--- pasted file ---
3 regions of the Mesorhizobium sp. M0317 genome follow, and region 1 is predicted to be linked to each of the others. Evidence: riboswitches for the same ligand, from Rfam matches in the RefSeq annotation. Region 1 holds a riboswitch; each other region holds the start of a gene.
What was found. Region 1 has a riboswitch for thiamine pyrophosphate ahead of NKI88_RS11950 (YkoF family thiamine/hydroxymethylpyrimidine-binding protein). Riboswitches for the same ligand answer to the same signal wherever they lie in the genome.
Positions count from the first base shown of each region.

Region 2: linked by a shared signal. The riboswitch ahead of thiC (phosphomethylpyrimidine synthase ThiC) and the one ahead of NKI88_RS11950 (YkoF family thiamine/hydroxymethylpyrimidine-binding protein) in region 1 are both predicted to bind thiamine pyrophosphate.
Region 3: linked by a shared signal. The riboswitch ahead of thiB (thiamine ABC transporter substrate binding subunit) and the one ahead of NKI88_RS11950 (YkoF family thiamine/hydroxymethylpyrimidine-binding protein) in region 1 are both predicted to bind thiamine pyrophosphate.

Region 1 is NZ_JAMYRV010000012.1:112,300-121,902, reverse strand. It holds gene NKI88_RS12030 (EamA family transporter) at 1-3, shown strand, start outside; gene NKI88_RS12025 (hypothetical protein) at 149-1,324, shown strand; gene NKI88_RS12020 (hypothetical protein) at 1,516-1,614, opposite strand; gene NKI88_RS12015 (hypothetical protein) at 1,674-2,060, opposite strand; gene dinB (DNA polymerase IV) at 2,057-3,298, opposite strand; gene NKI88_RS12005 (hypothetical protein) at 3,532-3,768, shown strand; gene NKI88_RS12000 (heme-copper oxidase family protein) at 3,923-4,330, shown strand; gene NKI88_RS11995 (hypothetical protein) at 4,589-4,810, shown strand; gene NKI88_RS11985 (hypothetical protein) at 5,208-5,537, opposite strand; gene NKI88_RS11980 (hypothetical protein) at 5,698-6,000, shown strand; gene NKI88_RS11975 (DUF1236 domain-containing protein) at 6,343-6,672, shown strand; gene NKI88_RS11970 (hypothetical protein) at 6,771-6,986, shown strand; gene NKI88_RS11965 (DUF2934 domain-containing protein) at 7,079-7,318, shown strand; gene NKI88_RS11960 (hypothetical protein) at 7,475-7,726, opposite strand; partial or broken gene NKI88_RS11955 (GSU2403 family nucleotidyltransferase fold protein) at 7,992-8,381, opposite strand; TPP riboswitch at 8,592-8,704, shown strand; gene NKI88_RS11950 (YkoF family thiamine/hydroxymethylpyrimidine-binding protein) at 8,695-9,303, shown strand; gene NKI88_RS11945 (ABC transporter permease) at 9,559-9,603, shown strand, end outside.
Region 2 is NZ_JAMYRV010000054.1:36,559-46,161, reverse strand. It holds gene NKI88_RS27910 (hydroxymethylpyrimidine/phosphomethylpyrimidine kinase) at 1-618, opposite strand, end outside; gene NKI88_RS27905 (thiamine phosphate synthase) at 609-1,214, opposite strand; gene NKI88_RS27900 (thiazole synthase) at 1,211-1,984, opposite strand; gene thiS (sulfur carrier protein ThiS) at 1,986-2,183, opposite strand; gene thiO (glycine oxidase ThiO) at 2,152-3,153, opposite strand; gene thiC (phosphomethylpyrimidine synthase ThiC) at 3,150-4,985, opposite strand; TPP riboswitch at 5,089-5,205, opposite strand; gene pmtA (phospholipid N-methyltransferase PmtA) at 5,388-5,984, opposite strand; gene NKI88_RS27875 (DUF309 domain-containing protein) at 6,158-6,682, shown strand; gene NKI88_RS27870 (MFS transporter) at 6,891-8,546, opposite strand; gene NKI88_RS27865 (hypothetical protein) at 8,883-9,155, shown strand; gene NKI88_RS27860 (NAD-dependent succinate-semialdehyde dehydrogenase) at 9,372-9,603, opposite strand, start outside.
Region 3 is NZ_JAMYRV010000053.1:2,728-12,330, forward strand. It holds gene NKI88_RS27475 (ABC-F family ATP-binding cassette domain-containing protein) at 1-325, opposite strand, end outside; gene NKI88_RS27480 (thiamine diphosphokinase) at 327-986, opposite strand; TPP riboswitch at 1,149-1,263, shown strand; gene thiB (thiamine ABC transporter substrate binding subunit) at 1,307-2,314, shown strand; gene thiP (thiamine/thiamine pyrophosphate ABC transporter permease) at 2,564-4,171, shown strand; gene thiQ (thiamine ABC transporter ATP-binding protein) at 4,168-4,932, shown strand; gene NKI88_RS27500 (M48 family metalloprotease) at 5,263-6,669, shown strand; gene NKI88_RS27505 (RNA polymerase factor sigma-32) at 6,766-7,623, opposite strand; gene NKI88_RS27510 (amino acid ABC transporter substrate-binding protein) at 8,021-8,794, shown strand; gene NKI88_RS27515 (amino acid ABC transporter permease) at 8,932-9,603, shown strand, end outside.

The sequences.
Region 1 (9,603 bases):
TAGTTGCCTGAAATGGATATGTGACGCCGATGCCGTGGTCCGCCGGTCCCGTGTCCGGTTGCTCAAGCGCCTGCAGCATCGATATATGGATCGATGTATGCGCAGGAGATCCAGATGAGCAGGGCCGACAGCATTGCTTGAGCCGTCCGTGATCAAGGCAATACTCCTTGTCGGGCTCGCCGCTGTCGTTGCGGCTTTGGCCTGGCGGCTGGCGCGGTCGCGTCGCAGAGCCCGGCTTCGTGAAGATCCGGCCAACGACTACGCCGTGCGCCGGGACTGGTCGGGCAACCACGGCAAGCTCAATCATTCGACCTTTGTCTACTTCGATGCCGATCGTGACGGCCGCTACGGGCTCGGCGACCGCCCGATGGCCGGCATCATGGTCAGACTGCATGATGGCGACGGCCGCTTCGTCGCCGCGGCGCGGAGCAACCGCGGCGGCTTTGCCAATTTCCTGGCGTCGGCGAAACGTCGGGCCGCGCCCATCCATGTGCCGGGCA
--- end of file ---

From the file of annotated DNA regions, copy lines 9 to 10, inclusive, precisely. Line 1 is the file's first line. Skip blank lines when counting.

The sequences.
Region 1 (9,603 bases):